PA Frack Wastewater To Get “Full Treatment”

Exactly how industrial gas drillers are required to recycle frack wastewater will make all the difference when it comes to the safety of municipal drinking water supplies.

As of now, according to the Pennsylvania Department of Environmental Protection, Industrial Gas Drillers are no longer disposing of untreated wastewater in Pennsylvania facilities that discharge into rivers and streams. This is “big” indeed. Gas Drillers must either re-use the water they pull from local aquifers to frack another well, or they must recycle it. So how, exactly, does an industrial gas driller “recycle” millions of gallons of produced, toxic wastewater?

Out of 680 million gallons of frack wastewater produced in 2010, 320 gallons were reportedly recycled, but 260 million gallons were sent to area water treatment plants, like the one in Williamsport PA. The rest, in the form of highly toxic and radioactive sludge, was either transported by fleets of tanker trucks out of state, or injected into one of Pennsylvania’s handful of injection wells – basically, underground toxic waste reservoirs. At least 50 million additional gallons of frack flowback went unaccounted for in 2010, according to state records.

Much of the produced wastewater is now stored in open, double-lined, bermed-up pools where it evaporates methane and formaldehyde into the air until it is used in another frack. Or it is run through a Mobile Distillation Unit on-site before being trucked to a municipal sewage treatment facility. Or it is trucked to a dedicated treatment facility and then sent to the municipal plant.

Eureka has a plant running that treats drilling wastewater for metals plus total dissolved solids to Safe Drinking Water Act standards. It has been running for more than a year. Eureka intends to build 2 more plants. There are now at least 5 other plants that treat water for recycling and reuse. Source: John Hanger, johnhanger.blogspot.com

At first blush, recycling frack flowback – both onsite and in plants – seems like a solid idea. It certainly reduces the amount of water the industry uses, but drillers will still need to pull very large, and controversial, amounts in their initial water withdrawals. And recycling “produced water” doesn’t really make the problem of toxic waste go away. When frack flowback is distilled, and all of the toxins and dissolved solids and radionuclides are completely and effectively removed, we’re left with tons of frack brine – the super-salty, slightly radioactive sludge that is leftover.

Where Does Frack Brine Go?

PA Taxpayers Buy Frack Brine for 5¢ a Gallon So Townships Can Spray on Roads
Frack Flowback Recycling involves taking tens of thousands of gallons of initial flowback and distilling it down to a concentrated, salty “brine.” Frack brine is then sent to disposal sites out of state, or it is sold at $.05 a gallon to the Pennsylvania Department of Transportation to spray on our roads for de-icing in winter, and something called “dust suppression.” Seriously, dust suppression. So now this stuff is on your jogging shoes and the wheels of the kids’ bikes? Spring soakers carry these toxic compounds into rivers and streams, lacing our fresh waterways with: barium, radium, strontium, and a range other radionuclides – sometimes even uranium. (Yes, there’s uranium down there, too.) What’s more, we’re paying for it!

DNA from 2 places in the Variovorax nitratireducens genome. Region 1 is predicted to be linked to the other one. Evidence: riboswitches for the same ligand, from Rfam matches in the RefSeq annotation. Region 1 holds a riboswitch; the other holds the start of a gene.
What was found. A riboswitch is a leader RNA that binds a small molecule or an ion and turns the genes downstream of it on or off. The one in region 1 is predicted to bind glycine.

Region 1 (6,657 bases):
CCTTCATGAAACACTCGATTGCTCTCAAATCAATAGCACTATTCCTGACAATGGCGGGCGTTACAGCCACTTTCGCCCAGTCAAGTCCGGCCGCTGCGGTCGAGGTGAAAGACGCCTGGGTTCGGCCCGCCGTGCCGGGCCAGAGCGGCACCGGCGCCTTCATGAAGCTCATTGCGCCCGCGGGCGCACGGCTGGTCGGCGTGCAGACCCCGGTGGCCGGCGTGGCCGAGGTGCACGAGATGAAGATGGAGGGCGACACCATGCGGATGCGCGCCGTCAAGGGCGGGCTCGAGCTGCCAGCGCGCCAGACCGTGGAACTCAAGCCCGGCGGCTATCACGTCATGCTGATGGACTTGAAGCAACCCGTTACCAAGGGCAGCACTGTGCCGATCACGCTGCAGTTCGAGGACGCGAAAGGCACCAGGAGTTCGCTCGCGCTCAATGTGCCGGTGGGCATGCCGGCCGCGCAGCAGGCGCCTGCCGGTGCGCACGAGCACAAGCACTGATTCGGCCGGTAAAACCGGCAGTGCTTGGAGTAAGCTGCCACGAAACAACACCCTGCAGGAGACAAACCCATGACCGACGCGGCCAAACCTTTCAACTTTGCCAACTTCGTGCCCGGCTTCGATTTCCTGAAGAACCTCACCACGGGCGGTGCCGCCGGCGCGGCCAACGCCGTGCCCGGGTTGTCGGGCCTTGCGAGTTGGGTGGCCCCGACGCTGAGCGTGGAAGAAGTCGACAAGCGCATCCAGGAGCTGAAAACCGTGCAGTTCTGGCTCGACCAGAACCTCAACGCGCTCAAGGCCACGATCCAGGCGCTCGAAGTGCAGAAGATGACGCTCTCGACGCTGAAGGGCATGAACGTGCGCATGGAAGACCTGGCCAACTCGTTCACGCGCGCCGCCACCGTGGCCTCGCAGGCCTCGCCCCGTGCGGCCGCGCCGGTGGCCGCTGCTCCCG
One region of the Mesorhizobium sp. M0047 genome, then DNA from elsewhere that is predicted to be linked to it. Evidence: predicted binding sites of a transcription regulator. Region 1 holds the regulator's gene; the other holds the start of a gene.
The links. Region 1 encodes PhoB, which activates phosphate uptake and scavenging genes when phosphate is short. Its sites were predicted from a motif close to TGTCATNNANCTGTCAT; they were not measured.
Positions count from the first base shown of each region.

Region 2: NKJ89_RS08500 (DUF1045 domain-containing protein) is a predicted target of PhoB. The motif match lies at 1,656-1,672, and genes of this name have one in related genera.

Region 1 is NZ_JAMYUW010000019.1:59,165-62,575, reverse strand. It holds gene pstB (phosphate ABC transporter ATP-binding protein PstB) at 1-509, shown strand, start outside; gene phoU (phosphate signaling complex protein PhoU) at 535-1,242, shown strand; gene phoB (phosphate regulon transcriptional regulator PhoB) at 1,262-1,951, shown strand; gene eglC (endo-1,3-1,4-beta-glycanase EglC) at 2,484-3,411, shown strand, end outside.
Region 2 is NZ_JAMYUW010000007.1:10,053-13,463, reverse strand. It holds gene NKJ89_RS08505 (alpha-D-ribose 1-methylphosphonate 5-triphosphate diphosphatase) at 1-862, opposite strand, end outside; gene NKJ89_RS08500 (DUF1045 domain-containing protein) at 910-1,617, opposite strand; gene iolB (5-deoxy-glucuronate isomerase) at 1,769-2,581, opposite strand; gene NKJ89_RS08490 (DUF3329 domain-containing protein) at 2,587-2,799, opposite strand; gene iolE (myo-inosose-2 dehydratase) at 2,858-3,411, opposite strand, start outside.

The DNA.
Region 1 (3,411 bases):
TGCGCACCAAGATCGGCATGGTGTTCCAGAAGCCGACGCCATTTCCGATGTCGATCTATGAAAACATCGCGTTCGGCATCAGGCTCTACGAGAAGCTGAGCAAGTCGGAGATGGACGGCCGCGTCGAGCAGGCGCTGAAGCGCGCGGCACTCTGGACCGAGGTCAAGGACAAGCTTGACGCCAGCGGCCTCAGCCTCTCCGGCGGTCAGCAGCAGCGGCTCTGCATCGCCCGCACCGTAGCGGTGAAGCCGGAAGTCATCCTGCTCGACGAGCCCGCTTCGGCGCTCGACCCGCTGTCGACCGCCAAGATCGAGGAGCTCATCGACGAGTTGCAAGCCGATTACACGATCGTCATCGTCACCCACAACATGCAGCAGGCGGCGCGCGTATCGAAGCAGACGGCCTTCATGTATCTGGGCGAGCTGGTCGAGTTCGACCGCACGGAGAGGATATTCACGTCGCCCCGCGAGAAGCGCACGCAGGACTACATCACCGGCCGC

Our recent household tap water test showed elevated “but still safe” levels of Barium and Radium 222, and we don’t live anywhere near a drilling site. Of course, these could be naturally occurring, however, it appears I’m not the only one with my eye trained on the data.

In April, fourteen area water treatment plants in our area decided to test above and beyond Federal requirements. Aqua PA-Emlenton. Authority of the Borough of Charleroi, Beaver Falls Municipal Authority, Brackenridge Borough Water Department, Buffalo Township Municipal Authority, Midland Borough Municipal Authority, Newell Municipal Authority, Pennsylvania American Water Company-Clarion, Pennsylvania American Water Company-Pittsburgh, Tri County Joint Municipal Authority, United Water, West View Borough Municipal Authority, and Wilkinsburg-Penn Joint Water Authority    SOURCE: John Hanger, johnhanger.blogspot.com

It would appear, the Corbett Administration is motivated to revise the Oil and Gas Act with all due haste. And Pennsylvania is poised to allow drillers to pump far greater volumes of a frightful array of carcinogens, endocrine disruptors and other pollutants, plus loads of sand, down deep into the land. And when it blasts back up at extremely high pressure, we expect the Drillers to capture, store and process every last drop with machines from companies like Seimans, Aquatech, AquaPure, Rolco and the like, before they pour it back into our public water systems.

I’d like to vote “NO” to that plan!

Clearly, I’m not the only one who loves a genuinely clean tubby, heated by a renewable source that truly sustains my water purity – like hydro or solar. The Corbett Administration’s drilling frenzy continues to place the importance of one of our most essential resources, water, below that of profits from fossil fuel extraction.

We need a statewide referendum on Fresh Water Protection. We once had robust Safe Drinking Water laws, and we tend to expect stringent oversight from our government. I respectfully question the ability of one state agency to deliver it.

Recycled frack brine or not, Pennsylvania is arguably in the throws of the world’s second largest fossil fuel pickle.

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